One of the Year's Best Cookbooks: “Hugh Fearnley-Whittingstall is a brilliant, argumentative British cook and food writer . . . his recipes happen to be terrific.”—Gourmet
#1 Cookbook of the Year—Amazon Editor's Picks in Cooking—Food & Wine
100 to Taste List—Food & Wine
“This is one to read and cook from during barbecue season—and to get inspired by the rest of the year.”—Bon Appetit
“A book to help us truly understand the philosophical and pragmatic aspects of the meat on our table.”—Boston Globe
“The ultimate reference for the serious carnivore.”—New York Daily News
“This guy gets physical with meat . . . A trencherman's manual of meat that includes recipes—from down-home steak-and-kidney pie to more exalted fare like a salad of seared pigeon breast with pan-juice vinaigrette—and graphic how-tos on buying and butchering, plus answers to questions you maybe never asked . . . More than you can digest? No doubt. More than you want? No way. Fearnley-Whittingstall's down-in-the-trenches humor and tone of earthy authority keep you coming back for another slice.”
“His big, impressive meat book . . . has now been Americanized . . . Fearnley-Whittingstall is passionate and opinionated but not heavy-handed, and his sense of humor is evident throughout . . . A good companion to Fergus Henderson's The Whole Beast, this unique title will be important as both a reference and a cookbook.”—Library Journal Starred Review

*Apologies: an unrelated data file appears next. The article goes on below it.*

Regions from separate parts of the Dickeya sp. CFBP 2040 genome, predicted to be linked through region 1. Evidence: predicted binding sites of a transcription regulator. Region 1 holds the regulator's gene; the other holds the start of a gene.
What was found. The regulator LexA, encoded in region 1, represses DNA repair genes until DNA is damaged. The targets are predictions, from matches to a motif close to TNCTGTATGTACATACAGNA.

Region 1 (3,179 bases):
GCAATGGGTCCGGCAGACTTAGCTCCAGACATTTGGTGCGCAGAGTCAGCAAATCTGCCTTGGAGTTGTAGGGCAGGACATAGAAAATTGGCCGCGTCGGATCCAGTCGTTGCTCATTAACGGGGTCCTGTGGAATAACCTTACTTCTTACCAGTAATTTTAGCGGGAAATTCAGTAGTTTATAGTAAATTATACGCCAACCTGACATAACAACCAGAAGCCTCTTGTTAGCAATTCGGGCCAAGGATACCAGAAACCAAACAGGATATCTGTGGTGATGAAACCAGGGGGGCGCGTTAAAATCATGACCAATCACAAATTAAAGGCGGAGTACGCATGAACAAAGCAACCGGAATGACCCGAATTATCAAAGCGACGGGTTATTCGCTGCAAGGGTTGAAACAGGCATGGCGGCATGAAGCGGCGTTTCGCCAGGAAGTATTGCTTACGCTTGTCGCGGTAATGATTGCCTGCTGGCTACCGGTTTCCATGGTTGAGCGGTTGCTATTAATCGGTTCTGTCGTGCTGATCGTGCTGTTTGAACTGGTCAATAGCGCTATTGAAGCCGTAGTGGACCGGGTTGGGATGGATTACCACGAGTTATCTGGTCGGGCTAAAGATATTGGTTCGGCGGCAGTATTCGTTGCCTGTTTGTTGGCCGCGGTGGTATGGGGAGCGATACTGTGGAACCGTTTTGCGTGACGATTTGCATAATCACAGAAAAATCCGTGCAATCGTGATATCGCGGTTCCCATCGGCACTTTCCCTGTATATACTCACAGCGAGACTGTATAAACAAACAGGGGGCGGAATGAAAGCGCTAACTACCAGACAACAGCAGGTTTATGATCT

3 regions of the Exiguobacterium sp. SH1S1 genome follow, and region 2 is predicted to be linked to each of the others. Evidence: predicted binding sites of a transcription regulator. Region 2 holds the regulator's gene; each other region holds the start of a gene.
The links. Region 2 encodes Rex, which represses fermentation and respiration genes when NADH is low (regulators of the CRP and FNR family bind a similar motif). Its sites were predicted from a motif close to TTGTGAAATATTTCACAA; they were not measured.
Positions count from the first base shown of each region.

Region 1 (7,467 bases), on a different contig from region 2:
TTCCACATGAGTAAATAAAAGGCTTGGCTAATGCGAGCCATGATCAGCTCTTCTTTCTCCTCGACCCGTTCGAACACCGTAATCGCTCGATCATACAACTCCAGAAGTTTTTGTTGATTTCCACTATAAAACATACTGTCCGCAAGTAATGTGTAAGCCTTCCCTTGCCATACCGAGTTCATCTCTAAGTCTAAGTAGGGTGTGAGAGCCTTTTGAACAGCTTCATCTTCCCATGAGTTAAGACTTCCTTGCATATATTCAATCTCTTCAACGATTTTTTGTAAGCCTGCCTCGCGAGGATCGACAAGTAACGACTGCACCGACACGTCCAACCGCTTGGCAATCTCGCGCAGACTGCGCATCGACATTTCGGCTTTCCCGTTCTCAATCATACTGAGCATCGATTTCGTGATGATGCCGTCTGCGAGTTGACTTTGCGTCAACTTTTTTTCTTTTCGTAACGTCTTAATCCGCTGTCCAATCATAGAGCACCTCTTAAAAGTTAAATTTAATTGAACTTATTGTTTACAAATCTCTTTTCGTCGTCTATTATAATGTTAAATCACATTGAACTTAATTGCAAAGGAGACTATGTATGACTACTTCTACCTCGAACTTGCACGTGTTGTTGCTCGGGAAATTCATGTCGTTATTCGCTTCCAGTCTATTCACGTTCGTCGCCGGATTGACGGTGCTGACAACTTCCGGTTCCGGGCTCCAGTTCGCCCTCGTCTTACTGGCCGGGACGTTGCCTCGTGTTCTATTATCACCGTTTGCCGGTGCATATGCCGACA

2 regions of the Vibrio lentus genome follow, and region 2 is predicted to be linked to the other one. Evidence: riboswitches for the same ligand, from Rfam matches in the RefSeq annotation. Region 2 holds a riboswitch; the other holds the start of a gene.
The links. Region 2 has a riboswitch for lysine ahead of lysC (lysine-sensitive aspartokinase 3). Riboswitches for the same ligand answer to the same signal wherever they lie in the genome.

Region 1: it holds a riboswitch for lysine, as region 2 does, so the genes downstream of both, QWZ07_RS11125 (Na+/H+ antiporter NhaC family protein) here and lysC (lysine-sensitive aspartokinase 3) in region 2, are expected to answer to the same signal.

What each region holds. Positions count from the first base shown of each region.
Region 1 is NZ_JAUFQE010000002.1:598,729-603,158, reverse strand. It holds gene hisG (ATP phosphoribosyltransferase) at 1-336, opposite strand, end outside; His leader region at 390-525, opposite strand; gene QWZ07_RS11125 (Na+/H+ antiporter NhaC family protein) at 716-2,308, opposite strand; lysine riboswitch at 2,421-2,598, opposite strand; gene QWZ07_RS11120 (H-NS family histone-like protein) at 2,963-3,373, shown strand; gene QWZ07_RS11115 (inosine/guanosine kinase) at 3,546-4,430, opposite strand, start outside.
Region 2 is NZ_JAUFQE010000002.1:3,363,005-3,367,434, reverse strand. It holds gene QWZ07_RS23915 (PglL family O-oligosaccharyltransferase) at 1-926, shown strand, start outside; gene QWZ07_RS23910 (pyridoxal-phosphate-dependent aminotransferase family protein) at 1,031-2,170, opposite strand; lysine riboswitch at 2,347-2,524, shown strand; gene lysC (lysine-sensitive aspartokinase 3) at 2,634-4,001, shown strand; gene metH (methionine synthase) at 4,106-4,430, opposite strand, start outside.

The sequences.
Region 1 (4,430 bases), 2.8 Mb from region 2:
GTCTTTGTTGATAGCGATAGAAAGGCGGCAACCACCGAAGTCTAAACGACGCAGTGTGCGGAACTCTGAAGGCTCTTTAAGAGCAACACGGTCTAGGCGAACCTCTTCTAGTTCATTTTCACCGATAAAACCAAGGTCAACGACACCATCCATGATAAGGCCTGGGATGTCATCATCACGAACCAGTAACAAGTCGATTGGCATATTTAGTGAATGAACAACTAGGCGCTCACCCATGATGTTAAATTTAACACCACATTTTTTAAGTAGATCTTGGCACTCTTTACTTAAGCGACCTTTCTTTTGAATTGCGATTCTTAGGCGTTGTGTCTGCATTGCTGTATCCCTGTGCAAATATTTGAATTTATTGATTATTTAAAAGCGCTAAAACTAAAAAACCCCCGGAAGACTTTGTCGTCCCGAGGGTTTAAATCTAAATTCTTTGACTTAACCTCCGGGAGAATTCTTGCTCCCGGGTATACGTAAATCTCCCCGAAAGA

“Hugh Fearnley-Whittingstall believes that the animals we eat deserve respect, both for their sake and ours.”—Conde Nast Traveler
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To me, it looked like a LOT of text and not enough pictures. I guess that text is full of useful information or something. She's already relayed some info and it seems like this book will stay in the mix as a reference for years to come.
As the title says, this is more of a text book than a list of recipes. It is also unique in that the book is divided not into different types of meats, but the chapters are divided in terms of cooking techniques (i.e. roasting, slow cooking, frying, etc). Great book, and I plan on making many of the recipes for quite some time. Additionally, the lengthy introduction to each chapter is invaluable information for any cook, regardless of skill level.
I've cooked about 4-5 recipes so far (pork belly, lamb breast, headcheese, rolled stuffed lamb shoulder as well as a few veggie side dishes). All were excellent, although the head cheese (brawn for the Brits) was not my bag.
There are numerous recipes in the book similar to those I've prepared myself and they look quite good (osso buco, lamb shanks, different steak preparations). They have an Indian recipe that looks awesome--Butter Chicken or Murgh Mahkani.
My only complaint is that there is a certain vagueness in the book due to the book being translated from British English to American English. Things like English mustard vs. mustard (powder or prepared). I have both on hand, but I'm sometimes confused with what he means. Also, he uses the word casserole for what I think he means as a large saute pan or small dutch oven. Anyway, this is minor and since I cook quite a bit, I'm not really at a loss, but the beginner might be confused.